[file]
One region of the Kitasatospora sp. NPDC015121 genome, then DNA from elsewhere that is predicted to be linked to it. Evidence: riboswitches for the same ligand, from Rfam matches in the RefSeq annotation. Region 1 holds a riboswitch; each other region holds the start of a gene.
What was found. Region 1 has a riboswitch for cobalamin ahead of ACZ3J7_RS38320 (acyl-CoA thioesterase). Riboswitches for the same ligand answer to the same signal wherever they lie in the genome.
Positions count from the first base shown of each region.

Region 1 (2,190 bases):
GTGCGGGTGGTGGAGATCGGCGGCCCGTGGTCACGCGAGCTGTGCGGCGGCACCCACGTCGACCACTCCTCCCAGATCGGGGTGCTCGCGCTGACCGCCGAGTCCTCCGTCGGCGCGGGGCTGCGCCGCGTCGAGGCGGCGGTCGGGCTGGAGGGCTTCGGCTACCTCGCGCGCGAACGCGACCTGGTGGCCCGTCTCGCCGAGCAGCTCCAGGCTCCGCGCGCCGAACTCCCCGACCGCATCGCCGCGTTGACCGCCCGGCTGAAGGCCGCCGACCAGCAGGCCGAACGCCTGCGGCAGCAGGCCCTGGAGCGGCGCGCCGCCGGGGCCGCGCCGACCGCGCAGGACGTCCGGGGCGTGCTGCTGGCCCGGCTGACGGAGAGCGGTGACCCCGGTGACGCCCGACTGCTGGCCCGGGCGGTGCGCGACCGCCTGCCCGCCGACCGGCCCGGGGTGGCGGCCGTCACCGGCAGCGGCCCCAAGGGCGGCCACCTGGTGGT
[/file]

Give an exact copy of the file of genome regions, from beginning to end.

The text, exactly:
One region of the Kitasatospora sp. NPDC015121 genome, then DNA from elsewhere that is predicted to be linked to it. Evidence: riboswitches for the same ligand, from Rfam matches in the RefSeq annotation. Region 1 holds a riboswitch; each other region holds the start of a gene.
What was found. Region 1 has a riboswitch for cobalamin ahead of ACZ3J7_RS38320 (acyl-CoA thioesterase). Riboswitches for the same ligand answer to the same signal wherever they lie in the genome.
Positions count from the first base shown of each region.

Region 1 (2,190 bases):
GTGCGGGTGGTGGAGATCGGCGGCCCGTGGTCACGCGAGCTGTGCGGCGGCACCCACGTCGACCACTCCTCCCAGATCGGGGTGCTCGCGCTGACCGCCGAGTCCTCCGTCGGCGCGGGGCTGCGCCGCGTCGAGGCGGCGGTCGGGCTGGAGGGCTTCGGCTACCTCGCGCGCGAACGCGACCTGGTGGCCCGTCTCGCCGAGCAGCTCCAGGCTCCGCGCGCCGAACTCCCCGACCGCATCGCCGCGTTGACCGCCCGGCTGAAGGCCGCCGACCAGCAGGCCGAACGCCTGCGGCAGCAGGCCCTGGAGCGGCGCGCCGCCGGGGCCGCGCCGACCGCGCAGGACGTCCGGGGCGTGCTGCTGGCCCGGCTGACGGAGAGCGGTGACCCCGGTGACGCCCGACTGCTGGCCCGGGCGGTGCGCGACCGCCTGCCCGCCGACCGGCCCGGGGTGGCGGCCGTCACCGGCAGCGGCCCCAAGGGCGGCCACCTGGTGGT